After several years of playoff absences, the respective front offices of the Mets and Marlins felt a switch at manager was necessary last year. Terry Collins of the Mets and Edwin Rodriguez of the Marlins will begin their respective quests to transform a culture and build success when they face each another on Friday, when Sun Life Stadium hosts its final Opening Day at 7:10 p.m. ET.
The matchup between the two National League East rivals will feature the Mets' Mike Pelfrey and the Marlins' Josh Johnson, and it will signal the start of the final season before Florida moves into its highly anticipated retractable-roof stadium in 2012.
For Rodriguez, who took the job when Fredi Gonzalez -- now with the Braves -- was dismissed on June 23, this will be his first Opening Day as a big league manager.
For Collins, who last managed the Angels in 1999, it's his first in a long time.
"This is the ultimate position to be in," Collins said, "and it's great to be back."
The Mets -- apparently fed up with missing out on the playoffs for four straight years -- opted to start fresh this offseason, replacing general manager Omar Minaya with Sandy Alderson and Jerry Manuel with Collins.
Then, toward the end of Spring Training, they cut ties with mercurial pitcher Oliver Perez and second baseman Luis Castillo -- two players symbolic of the Mets' recent underachievement.
This year, right fielder Carlos Beltran, limited to 145 combined games the past two years and bothered by ongoing knee issues this spring, will look to prove that he can still be a serviceable Major League player.
Shortstop Jose Reyes, in a walk year and seemingly feeling good this spring, will try to reinsert himself into the conversation as the best shortstop in baseball.
And Johan Santana and Jason Bay -- both of whom will start the season on the disabled list -- will strive to bounce back themselves when they return.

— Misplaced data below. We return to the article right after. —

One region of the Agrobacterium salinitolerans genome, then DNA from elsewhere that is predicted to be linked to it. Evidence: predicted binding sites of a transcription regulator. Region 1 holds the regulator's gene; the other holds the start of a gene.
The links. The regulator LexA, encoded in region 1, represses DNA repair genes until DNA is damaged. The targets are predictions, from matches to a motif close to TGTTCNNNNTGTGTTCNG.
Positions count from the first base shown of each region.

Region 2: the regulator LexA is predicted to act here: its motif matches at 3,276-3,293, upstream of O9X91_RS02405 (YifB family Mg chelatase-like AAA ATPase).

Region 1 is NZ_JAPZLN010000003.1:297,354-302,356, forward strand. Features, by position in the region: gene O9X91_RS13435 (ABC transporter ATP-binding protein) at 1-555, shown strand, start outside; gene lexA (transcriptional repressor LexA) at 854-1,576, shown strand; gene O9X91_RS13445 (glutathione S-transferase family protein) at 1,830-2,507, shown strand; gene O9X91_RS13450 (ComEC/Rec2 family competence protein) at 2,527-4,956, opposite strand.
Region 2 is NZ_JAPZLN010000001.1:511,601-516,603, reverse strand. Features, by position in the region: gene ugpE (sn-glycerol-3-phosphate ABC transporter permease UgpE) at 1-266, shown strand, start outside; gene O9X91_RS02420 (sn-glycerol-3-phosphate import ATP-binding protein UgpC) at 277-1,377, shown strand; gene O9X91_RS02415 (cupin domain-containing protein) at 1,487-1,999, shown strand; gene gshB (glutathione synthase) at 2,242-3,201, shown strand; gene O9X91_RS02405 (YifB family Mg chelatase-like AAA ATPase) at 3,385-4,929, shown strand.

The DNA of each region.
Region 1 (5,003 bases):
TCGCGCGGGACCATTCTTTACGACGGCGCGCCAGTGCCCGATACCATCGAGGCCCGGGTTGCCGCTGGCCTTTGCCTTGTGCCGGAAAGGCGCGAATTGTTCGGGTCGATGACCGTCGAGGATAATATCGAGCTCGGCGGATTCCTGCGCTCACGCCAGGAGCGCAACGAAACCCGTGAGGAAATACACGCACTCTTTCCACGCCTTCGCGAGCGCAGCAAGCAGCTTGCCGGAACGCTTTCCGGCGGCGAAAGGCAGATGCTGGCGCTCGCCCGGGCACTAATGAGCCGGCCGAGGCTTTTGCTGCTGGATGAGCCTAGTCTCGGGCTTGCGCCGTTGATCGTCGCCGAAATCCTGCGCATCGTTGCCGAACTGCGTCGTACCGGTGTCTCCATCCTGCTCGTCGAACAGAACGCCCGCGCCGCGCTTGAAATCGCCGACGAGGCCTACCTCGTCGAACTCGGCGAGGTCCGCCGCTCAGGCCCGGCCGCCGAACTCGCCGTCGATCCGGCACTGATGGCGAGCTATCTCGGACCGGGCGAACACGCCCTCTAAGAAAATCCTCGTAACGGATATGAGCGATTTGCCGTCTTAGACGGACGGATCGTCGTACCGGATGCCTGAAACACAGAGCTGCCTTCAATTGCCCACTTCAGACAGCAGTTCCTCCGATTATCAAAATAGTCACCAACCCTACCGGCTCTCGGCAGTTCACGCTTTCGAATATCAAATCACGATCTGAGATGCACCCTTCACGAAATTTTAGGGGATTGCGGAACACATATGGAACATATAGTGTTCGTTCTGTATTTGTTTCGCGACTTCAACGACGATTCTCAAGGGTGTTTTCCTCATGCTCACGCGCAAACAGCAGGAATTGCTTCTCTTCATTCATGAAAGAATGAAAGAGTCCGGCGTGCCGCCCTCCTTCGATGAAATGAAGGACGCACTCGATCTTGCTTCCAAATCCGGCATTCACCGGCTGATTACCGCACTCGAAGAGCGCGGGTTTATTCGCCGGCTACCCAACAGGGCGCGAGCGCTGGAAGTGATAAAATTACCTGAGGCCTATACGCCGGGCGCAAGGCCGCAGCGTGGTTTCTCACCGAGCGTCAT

Opening Day is about new beginnings for all 30 clubs.
The Mets just seem to want one more badly than anybody else.
"I know that Terry will help this organization a lot, as well as Sandy," center fielder Angel Pagan said. "He's got a lot of knowledge in this business, and that's what this organization needs -- a turnaround. And we're pretty confident that it's going to happen this year."
Besides cutting ties with Perez and Castillo and watching reliable lefty specialist Pedro Feliciano depart via free agency, the Mets' new regime opted against making major changes before getting a look at the club itself.
So while many are picking the Phillies to win it all, and many others are especially fond of the Braves' roster, the Mets -- for the first time in a long time -- are flying under the radar in what many see as a transition year for the franchise.
But Collins believes his new club can compete now, and he's looking forward to the arduous task of making that happen.
"I love competition," the fiery skipper said. "I think that's what the game is about. ... It's going to be a good division, and I'm looking forward to the challenge of it all."
Friday will be the day Rodriguez's Spring Training promise to his players -- that they'd be "the last team standing come October" -- will be put to the test.
The Marlins, like the Mets, are undergoing a bit of a changeover. This offseason, they were forced to part ways with Dan Uggla after being unable to negotiate a contract extension with him, trading the slugger to the Braves for infielder Omar Infante and reliever Mike Dunn.
But the Marlins addressed their two biggest areas of need -- catching and bullpen help -- by bringing in an assortment of relievers and signing John Buck. They'll hope to make the playoffs for the first time since winning it all in 2003 with two stars in Johnson and shortstop Hanley Ramirez, several talented young position players -- right fielder Mike Stanton, left fielder Logan Morrison, center fielder Chris Coghlan and first baseman Gaby Sanchez -- and a good-looking rotation that added Javier Vazquez.
Buck believes the Marlins' staff -- with Johnson, Ricky Nolasco, Vazquez and Anibal Sanchez -- can compete with the Phillies' foursome of Roy Halladay, Cliff Lee, Roy Oswalt and Cole Hamels.
"If you look at us and you throw our staff up against those guys, we're not giving up one game, even if you match it up as it is," Buck said. "I feel very confident going into the season that our staff is going to be capable of doing what they can be doing."
It'll all start with Johnson, the rotation stalwart who has been one of baseball's best pitchers since coming back from Tommy John surgery on July 10, 2008.
Over the past two years, the 27-year-old right-hander has gone 26-11 with a 2.80 ERA while making 61 starts. Last year, he finished fifth in the NL Cy Young Award voting.
"If you're struggling, you think, 'Who do we have throwing tomorrow?' JJ perks you right up," Morrison said. "You have a chance. No matter if your offense is struggling, defense is struggling, you know what, he's going to give you a chance to win the game."